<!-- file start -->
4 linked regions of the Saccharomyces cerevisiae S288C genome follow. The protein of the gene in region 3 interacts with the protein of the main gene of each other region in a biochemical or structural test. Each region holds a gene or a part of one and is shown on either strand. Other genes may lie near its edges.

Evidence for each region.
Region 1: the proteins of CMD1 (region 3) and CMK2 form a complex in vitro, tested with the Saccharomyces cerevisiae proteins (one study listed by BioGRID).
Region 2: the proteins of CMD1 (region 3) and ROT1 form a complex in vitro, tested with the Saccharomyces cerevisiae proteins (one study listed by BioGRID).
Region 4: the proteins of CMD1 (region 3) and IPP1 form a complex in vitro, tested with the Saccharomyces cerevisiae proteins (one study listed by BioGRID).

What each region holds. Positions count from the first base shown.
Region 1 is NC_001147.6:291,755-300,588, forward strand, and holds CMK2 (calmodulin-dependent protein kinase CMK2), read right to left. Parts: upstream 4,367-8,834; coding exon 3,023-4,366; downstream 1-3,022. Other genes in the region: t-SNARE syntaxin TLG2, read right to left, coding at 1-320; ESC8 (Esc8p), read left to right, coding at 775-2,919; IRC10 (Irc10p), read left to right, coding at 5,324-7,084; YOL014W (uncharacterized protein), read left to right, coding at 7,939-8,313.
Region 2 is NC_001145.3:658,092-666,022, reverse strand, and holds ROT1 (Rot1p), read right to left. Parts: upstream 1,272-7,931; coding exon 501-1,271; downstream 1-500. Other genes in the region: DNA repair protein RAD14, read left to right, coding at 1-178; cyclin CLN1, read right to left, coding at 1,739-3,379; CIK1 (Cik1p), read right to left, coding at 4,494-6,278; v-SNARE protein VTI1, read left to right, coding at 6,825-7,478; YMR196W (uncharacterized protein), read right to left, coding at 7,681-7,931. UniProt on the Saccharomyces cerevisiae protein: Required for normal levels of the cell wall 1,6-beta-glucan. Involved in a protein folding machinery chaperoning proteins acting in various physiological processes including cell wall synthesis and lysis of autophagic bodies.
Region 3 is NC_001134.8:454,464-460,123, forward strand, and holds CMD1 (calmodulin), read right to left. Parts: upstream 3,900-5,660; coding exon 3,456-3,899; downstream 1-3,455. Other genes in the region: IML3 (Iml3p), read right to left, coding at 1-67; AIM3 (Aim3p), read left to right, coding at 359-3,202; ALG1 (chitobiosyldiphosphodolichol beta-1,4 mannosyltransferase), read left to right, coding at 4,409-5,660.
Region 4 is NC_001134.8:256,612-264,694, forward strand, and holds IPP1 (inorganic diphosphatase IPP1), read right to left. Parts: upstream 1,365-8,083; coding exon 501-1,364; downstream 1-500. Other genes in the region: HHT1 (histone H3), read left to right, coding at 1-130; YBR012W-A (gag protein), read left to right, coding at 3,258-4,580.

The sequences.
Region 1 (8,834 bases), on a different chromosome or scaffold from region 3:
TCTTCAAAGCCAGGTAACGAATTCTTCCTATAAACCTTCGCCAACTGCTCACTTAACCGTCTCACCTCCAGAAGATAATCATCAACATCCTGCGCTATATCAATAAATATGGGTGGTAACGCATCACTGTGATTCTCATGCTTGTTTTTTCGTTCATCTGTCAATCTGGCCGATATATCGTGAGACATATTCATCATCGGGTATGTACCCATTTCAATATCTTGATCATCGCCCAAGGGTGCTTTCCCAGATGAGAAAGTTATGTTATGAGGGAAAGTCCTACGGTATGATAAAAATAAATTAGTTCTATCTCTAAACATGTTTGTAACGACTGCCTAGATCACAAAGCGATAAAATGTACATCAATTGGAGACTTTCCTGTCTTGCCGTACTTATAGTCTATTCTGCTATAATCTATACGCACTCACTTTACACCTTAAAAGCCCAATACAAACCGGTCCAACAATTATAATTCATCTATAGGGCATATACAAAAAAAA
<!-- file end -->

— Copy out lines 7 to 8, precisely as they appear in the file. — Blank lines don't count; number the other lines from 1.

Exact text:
Region 1 is NC_001147.6:291,755-300,588, forward strand, and holds CMK2 (calmodulin-dependent protein kinase CMK2), read right to left. Parts: upstream 4,367-8,834; coding exon 3,023-4,366; downstream 1-3,022. Other genes in the region: t-SNARE syntaxin TLG2, read right to left, coding at 1-320; ESC8 (Esc8p), read left to right, coding at 775-2,919; IRC10 (Irc10p), read left to right, coding at 5,324-7,084; YOL014W (uncharacterized protein), read left to right, coding at 7,939-8,313.
Region 2 is NC_001145.3:658,092-666,022, reverse strand, and holds ROT1 (Rot1p), read right to left. Parts: upstream 1,272-7,931; coding exon 501-1,271; downstream 1-500. Other genes in the region: DNA repair protein RAD14, read left to right, coding at 1-178; cyclin CLN1, read right to left, coding at 1,739-3,379; CIK1 (Cik1p), read right to left, coding at 4,494-6,278; v-SNARE protein VTI1, read left to right, coding at 6,825-7,478; YMR196W (uncharacterized protein), read right to left, coding at 7,681-7,931. UniProt on the Saccharomyces cerevisiae protein: Required for normal levels of the cell wall 1,6-beta-glucan. Involved in a protein folding machinery chaperoning proteins acting in various physiological processes including cell wall synthesis and lysis of autophagic bodies.